At
the root of it all is the desire to belong, rooted in existential angst, as Taylor suggested.

Which
brings us to the gospel story today, the wedding at Cana.

This
is the first sign in the gospel of John. It is the only sign or miracle in all of the gospels that doesn’t involve a healing or exorcism. It is the only one where somebody’s life isn’t at stake.

In
this story, we have Jesus— who by the way, was a partier. You knew that, right? John the Baptist was the ascetic. But Jesus was an “eat drink and be merry” kinda guy. He like to have fun and enjoy the people around him.

So
Jesus in this story needs a little prompting from his mother to get going. But once he does, he turns this abundance of water— something like 180 gallons of it— into wine. And it’s not the two buck Chuck. This is the good stuff. It is such good wine that
the steward wonders why they didn’t bring this stuff out first, when the guests were sober enough to tell the difference.

In
that day, the hospitality was a little more serious of an affair than it is for us. A wedding party was planned to last several days. Without grocery stores and food marts, running out of food or drink was a big deal. The guests were dependent on the host
for their needs, and not to be able to provide bring shame on them.

So
here’s the thing: Jesus performs this sign in this gospel, not because somebody needs it to heal or be freed from demons. Jesus creates this abundant wine so that the party can go on, so that there is no outsider. Jesus makes an abundance of wine- can you
imagine 180 gallons of wine? Simply to bring joy to a group of people, so there will be no outsider, no shame, so the party can go on, and everybody can belong without shame, and joy can be the outcome!

The
abundance of the wine is a sign that God’s abundance is a gift, not to be hoarded. God’s abundance, when turned inwards, becomes greed and scarcity. The host at the party didn’t say “hmmm – I may need that for a rainy day.”

Instead,
God’s abundance is meant to be shared, at a party, for everybody! Nobody has to go home early at God’s party. God’s abundance isn’t there for our individual needs alone though. God’s abundance exists to pull us towards each other, to turn us from the human
race into the human family. God’s abundance changes us from strangers into community. When that happens, we are taken care of individually as well. It’s not that we can’t or shouldn’t save. It’s that abundance is a call to generosity, which leads to relationship,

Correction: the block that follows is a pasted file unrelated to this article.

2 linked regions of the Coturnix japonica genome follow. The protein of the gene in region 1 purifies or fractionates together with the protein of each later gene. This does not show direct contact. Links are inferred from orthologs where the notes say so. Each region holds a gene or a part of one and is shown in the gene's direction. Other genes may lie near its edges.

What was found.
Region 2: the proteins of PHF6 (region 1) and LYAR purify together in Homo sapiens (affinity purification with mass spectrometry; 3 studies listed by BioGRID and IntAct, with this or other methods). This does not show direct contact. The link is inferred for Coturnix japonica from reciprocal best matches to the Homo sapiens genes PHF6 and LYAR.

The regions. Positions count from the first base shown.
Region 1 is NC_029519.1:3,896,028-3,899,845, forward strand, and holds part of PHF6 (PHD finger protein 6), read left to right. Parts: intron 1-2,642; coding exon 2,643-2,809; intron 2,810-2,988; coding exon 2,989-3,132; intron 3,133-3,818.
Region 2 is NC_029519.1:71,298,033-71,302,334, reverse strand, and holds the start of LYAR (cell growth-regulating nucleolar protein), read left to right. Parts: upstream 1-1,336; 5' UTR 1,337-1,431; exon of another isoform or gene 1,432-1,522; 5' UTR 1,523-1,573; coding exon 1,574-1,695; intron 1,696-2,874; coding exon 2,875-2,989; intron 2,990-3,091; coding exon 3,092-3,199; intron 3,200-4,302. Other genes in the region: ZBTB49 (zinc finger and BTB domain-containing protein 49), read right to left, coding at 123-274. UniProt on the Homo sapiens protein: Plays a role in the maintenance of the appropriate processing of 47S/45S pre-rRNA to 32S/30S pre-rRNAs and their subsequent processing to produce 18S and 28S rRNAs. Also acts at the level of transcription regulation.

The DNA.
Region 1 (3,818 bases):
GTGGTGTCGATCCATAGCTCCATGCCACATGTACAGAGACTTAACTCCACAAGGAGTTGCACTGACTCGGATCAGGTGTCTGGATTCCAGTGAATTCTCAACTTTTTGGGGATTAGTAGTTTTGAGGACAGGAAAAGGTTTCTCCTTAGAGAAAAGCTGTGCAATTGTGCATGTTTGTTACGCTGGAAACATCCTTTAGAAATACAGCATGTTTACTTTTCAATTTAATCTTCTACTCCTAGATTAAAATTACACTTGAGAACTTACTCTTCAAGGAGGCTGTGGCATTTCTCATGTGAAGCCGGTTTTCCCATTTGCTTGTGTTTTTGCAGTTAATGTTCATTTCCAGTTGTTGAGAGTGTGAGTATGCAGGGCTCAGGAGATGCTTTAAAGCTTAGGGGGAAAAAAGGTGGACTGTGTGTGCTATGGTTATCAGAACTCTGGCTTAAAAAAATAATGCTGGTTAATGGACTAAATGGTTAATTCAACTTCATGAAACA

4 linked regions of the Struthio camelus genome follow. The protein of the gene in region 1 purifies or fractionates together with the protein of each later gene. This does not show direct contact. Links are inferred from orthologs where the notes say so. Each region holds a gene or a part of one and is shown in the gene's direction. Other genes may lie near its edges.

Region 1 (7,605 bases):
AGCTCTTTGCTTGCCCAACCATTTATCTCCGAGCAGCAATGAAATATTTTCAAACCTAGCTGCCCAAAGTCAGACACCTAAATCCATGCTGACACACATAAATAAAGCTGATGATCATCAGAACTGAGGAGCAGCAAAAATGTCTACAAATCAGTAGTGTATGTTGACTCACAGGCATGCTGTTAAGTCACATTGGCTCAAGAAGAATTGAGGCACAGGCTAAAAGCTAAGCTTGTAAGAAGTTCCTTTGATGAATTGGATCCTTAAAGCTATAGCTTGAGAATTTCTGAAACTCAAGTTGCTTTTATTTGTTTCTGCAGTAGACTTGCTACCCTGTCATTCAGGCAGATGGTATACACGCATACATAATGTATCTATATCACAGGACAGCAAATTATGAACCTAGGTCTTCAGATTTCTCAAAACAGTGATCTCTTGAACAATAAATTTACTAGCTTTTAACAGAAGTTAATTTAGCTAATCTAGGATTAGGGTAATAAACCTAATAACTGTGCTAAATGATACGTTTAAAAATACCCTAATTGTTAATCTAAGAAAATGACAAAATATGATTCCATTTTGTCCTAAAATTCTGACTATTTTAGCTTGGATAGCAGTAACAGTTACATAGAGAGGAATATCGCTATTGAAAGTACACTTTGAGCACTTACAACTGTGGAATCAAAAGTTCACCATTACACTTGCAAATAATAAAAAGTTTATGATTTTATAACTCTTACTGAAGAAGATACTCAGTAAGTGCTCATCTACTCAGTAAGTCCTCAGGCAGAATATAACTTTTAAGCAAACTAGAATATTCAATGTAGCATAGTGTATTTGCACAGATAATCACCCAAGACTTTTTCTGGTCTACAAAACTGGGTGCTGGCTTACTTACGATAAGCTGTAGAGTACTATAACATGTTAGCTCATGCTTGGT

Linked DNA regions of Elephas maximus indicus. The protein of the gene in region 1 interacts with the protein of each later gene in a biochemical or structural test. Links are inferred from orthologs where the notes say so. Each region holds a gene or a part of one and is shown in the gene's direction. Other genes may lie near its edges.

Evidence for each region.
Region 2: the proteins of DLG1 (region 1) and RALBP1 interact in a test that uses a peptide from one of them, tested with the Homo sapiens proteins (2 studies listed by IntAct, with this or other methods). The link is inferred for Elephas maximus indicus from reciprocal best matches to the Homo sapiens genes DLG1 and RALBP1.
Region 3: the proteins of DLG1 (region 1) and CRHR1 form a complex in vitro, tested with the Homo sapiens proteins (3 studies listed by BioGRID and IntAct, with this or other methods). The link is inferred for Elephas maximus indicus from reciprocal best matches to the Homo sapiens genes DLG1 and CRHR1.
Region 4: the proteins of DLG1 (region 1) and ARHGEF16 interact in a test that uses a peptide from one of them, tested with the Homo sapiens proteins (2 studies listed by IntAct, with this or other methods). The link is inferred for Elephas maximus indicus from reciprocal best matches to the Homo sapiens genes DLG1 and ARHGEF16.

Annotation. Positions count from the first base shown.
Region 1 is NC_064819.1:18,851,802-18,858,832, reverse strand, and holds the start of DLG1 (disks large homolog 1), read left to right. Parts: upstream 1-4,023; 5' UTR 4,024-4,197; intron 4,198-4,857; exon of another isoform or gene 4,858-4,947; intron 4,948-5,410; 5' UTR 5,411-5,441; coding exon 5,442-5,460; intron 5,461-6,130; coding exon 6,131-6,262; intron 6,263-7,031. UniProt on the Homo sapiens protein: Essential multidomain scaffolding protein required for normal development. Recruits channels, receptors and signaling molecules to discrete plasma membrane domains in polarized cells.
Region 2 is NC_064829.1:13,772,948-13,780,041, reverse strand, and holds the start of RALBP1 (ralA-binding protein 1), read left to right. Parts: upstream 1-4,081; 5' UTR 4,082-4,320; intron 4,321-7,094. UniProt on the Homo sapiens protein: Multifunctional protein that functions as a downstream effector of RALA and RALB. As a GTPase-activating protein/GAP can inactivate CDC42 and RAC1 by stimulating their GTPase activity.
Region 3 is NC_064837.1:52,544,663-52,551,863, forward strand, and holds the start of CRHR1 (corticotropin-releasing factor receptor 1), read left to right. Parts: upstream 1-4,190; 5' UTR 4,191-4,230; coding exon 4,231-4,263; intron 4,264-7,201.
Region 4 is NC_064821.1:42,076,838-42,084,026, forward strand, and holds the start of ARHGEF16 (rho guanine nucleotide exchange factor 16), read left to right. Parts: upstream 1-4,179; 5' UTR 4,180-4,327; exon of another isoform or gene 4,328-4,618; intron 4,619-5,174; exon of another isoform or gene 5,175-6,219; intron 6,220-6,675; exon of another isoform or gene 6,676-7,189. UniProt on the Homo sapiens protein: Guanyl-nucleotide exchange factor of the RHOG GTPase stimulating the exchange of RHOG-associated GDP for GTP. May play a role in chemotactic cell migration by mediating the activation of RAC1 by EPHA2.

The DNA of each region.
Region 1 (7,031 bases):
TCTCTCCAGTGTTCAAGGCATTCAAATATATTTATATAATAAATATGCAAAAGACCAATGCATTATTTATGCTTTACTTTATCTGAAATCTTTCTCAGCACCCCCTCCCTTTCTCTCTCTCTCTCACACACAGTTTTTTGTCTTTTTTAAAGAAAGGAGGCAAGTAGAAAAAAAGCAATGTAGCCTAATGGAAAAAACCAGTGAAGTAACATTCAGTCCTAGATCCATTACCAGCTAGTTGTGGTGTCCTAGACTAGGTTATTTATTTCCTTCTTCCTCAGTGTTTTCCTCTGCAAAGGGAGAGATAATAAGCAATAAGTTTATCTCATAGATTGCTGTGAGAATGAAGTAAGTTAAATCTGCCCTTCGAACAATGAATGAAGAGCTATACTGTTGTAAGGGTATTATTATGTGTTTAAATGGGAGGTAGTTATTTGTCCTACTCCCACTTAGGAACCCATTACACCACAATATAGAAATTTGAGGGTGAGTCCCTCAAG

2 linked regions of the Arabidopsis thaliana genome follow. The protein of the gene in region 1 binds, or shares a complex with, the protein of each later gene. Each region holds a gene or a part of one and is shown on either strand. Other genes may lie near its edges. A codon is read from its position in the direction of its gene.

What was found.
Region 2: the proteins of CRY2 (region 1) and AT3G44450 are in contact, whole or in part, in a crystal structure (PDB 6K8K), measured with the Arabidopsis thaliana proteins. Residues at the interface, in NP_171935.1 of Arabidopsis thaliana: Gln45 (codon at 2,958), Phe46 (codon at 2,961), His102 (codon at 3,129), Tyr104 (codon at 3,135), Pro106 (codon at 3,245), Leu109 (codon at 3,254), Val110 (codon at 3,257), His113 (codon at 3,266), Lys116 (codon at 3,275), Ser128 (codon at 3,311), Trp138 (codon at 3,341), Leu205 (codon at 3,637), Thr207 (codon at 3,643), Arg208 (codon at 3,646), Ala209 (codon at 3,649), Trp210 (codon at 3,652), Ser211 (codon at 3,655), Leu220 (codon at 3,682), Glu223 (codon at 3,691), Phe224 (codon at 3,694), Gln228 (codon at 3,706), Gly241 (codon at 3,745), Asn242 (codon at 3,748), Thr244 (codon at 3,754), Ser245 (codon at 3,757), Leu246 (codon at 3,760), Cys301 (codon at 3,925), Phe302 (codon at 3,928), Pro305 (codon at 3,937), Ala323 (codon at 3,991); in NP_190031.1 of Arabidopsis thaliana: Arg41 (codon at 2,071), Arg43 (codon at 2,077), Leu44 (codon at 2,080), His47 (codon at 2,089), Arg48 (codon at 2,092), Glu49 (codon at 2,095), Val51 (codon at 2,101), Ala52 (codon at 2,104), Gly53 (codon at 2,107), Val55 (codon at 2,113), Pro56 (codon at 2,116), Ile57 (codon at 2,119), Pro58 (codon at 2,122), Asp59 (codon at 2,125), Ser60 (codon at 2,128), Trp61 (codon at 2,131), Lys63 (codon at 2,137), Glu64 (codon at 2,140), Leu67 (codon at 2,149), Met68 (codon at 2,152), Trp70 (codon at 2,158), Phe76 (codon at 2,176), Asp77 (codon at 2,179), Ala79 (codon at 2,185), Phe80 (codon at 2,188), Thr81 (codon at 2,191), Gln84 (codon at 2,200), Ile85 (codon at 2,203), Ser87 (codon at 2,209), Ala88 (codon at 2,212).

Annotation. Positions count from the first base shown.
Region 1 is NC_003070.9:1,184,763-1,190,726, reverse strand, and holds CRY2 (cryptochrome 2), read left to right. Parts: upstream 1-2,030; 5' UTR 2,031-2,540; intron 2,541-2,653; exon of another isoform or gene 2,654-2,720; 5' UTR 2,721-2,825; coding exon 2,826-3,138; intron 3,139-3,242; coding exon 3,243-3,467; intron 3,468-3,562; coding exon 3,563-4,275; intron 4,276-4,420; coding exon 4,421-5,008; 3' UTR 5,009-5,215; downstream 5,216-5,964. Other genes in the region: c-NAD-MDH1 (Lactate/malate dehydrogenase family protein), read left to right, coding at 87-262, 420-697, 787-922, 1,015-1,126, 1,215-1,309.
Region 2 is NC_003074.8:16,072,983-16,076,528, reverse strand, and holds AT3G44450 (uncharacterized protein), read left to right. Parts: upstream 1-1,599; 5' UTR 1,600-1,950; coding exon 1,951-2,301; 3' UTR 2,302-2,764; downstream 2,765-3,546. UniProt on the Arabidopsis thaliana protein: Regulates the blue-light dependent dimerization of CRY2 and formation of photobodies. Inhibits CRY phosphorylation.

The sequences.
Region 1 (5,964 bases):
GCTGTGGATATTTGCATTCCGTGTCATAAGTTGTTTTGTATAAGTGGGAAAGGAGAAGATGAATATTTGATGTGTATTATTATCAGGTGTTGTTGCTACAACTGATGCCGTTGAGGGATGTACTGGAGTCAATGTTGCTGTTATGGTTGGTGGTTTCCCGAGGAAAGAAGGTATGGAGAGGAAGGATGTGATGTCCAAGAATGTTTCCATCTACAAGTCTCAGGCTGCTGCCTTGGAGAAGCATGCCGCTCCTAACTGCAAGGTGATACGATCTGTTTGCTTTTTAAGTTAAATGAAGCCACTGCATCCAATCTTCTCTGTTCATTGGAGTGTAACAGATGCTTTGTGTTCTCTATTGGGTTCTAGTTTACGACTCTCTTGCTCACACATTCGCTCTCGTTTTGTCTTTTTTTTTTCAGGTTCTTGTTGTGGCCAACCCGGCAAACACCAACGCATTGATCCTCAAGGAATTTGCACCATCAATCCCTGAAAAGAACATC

which leads to joy.

Abundance,
generosity, and joy, are all so closely related. Recognizing abundance, sharing it with others, and finding joy in the relationships that are renewed, is a grace to be celebrated; it’s a party! It’s a feast! It’s something we do every week, right here at
this table.

So
as we sit here, on this 90th birthday weekend of Dr. Martin Luther King Jr, in his words “If you are seeking the highest good, I think you can find it through love.” I wonder if we can find the abundance of God that calls this whole human family out of fear
and scarcity and into a party of love. Where the wine flows freely, and there is abundant joy. Where difference is embraced: black and white, gay and straight, man and women, cis and trans: all are welcome, and the host says “Come in, there is plenty here,
you belong.” Where people meet as strangers but leave as friends. Where laughter is a sacrament, stories can be overheard, and there are no outsiders.

In
just a few moments, we will have a party at this table. I invite you to come, taste and see, and be refreshed. And carry the party out into the world. Everyone is welcome in the abundance of God’s love!



The Rev. Canon Jeff Martinhauk
Epiphany 2C, January 20, 2019
St. Paul’s Cathedral, San Diego
John 2:1-11


Sources
Consulted:

Feasting
on the Word, Year C, Vol. 1.
Ed. David L. Bartlett and Barbara Brown Taylor. Louisville, Kentucky: John Knox Press, 2010.

https://www.psychologytoday.com/us/blog/out-the-darkness/201801/the-psychology-racism